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Classes/2010/VIS147A/Lab7

1,065 bytes added, 16:49, 23 February 2010
Part 4 - Dot Matrix
=== Part 1 - Simple Digital Out ===
==== Hardware ====
* Set up an LED on the breadboard with a current limiting resistor.
[[Image:Led_output.png|400px]][[Image:Led_out_on_breadboard.jpg|400px]]
* (Slow down the timing if you need to, to measure these).
* Change the timing in some way. (HINT: the <code>delay(1000)</code> statement in the Blink example is what sets the time on and time off). Using what you know, create a different pattern or sequence of activation for the LED. (Massimo Banzi: 'One Circuit, A Thousand Behaviors' p 45-52).
 === Part 2 - Simple Digital In ===[[Image:Digital_in.png|300px]][[Image:switch.jpg|400px]] ''Active High, Normally Open (N.O.) switch''* Set up this circuit on your breadboard, with a switch, +5V, and current limiting resistor to ground. This is a basic digital input.* With your multimeter, check the output voltage of the circuit (V between button and resistor):** V_OUT with the button pressed ____.** V_OUT with the button released ____.* Open the button example (File->Sketchbook->Examples->Digital->Button) in the Arduino software.* Connect your switch circuit to one of the digital I/O pins on your Freeduino, and change <code>inputPin</code> in the button program to correspond to this pin. (Mine is Digital Pin #7)* Compile, upload and run the Button program, verify that it works. You should see your external LED blinking in time with the program. === Part 3 - Programming ======= Digital Out code Code ====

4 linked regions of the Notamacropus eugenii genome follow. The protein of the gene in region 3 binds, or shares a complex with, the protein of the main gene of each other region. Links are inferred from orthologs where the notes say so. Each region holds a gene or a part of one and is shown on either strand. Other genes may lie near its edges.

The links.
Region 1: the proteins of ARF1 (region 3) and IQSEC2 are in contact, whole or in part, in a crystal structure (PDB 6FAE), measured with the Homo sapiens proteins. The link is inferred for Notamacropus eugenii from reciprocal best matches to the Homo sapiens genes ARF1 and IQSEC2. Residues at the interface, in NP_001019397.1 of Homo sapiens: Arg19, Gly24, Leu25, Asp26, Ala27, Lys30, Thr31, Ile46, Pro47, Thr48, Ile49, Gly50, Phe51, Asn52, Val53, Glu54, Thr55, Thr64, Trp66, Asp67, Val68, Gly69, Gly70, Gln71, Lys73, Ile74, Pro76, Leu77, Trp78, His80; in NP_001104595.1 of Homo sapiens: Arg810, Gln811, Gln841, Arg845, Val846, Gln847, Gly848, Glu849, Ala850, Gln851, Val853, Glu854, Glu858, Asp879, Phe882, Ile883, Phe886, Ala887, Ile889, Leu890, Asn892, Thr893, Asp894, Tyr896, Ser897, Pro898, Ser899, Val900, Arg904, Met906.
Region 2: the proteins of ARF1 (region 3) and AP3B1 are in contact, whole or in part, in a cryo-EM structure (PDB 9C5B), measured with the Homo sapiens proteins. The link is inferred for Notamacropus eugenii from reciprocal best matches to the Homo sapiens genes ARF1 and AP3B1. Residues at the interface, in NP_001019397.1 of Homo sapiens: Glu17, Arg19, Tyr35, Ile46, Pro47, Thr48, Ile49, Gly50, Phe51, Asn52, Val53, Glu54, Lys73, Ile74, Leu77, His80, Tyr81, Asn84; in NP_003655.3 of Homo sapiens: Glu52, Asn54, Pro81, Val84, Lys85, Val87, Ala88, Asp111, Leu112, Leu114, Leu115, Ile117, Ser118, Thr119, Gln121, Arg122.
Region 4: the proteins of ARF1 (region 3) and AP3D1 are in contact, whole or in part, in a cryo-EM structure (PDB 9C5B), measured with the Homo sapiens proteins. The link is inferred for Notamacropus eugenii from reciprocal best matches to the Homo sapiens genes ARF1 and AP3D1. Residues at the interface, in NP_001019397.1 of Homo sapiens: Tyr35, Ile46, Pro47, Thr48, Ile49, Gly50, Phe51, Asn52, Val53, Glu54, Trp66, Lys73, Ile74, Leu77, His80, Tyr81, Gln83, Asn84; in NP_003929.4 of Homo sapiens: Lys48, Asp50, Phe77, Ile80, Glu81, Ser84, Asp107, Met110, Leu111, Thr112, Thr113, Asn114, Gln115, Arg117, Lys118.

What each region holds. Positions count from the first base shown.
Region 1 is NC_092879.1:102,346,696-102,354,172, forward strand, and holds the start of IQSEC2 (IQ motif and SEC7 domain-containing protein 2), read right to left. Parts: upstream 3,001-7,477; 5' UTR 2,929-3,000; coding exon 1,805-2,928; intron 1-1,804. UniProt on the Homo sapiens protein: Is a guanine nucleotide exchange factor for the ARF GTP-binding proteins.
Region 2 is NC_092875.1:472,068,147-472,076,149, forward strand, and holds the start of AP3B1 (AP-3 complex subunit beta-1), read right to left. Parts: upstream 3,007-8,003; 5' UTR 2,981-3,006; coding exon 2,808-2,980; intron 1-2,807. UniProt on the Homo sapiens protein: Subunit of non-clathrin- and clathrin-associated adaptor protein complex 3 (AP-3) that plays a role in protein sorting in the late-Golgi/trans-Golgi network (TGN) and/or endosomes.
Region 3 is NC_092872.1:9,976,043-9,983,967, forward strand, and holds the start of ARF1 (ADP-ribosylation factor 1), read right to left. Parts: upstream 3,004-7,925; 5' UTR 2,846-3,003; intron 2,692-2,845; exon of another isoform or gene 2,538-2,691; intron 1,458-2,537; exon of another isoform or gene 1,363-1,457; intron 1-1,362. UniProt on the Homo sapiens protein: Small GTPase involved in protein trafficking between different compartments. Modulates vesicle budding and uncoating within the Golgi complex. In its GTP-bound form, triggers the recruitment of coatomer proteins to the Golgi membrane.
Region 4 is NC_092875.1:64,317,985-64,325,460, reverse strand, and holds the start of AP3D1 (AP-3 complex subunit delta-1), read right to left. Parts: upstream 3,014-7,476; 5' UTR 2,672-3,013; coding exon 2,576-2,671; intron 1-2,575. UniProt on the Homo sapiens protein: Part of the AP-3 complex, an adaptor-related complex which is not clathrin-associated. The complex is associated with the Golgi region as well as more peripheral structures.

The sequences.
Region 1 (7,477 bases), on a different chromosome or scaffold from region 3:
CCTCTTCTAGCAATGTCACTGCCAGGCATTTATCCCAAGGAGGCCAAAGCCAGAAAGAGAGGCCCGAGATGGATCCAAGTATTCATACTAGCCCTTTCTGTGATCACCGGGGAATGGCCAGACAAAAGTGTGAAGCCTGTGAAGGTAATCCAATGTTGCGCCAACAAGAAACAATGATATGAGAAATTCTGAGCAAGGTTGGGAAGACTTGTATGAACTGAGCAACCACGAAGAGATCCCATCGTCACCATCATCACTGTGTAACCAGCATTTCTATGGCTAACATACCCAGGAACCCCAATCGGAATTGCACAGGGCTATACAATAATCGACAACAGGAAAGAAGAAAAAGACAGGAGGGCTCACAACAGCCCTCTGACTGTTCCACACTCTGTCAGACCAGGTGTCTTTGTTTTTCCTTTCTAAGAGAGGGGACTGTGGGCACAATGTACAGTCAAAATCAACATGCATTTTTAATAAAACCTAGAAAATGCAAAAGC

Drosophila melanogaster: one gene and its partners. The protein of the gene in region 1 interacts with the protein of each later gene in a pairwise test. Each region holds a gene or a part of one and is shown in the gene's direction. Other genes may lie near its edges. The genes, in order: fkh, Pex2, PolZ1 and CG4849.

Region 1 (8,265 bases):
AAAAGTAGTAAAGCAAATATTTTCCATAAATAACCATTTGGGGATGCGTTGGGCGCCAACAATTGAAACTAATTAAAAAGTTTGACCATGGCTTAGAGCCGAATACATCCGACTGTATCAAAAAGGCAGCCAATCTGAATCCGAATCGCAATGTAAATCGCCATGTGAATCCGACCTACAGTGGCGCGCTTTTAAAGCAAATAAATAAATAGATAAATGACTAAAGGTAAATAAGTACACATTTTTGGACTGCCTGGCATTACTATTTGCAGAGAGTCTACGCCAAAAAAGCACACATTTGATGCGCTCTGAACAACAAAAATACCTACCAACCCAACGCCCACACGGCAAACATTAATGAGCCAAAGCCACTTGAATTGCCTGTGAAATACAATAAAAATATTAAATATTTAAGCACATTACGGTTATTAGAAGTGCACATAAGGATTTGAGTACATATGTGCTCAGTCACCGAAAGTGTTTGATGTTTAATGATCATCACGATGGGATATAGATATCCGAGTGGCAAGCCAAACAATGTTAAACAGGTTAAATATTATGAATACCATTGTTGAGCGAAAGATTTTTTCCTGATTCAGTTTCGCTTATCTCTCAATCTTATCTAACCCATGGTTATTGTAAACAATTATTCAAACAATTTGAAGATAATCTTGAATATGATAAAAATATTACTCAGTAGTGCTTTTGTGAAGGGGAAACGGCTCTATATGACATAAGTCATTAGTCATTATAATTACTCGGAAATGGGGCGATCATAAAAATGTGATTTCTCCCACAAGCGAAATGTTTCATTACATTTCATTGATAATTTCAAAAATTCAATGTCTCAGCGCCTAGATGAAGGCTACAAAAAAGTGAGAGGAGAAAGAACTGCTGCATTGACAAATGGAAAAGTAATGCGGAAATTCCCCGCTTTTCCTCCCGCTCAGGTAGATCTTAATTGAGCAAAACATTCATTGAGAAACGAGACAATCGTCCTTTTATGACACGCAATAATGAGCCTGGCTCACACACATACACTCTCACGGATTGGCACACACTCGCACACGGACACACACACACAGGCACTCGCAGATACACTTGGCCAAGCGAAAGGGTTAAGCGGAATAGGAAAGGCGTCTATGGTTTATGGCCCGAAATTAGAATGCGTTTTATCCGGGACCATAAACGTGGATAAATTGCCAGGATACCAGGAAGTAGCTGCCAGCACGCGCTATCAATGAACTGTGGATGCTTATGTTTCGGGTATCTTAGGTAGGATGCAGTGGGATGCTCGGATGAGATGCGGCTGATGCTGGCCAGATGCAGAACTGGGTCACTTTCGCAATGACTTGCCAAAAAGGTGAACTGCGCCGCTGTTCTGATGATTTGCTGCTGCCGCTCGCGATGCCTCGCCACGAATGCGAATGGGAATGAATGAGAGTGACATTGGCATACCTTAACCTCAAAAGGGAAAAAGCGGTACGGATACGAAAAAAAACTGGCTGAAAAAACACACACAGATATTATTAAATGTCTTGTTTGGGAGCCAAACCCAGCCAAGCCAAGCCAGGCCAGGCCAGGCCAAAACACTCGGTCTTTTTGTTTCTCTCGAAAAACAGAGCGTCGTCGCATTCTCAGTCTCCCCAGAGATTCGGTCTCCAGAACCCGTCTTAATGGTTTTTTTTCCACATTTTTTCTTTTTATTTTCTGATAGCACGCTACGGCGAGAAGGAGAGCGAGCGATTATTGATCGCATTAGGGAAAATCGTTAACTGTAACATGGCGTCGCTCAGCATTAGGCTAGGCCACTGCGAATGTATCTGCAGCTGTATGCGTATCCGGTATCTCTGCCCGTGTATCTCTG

* In the simple blink example, this code
<code>
* This is where your programmable, internal world of the microcontroller is interfacing with the hardware, LED world of intro to electronics.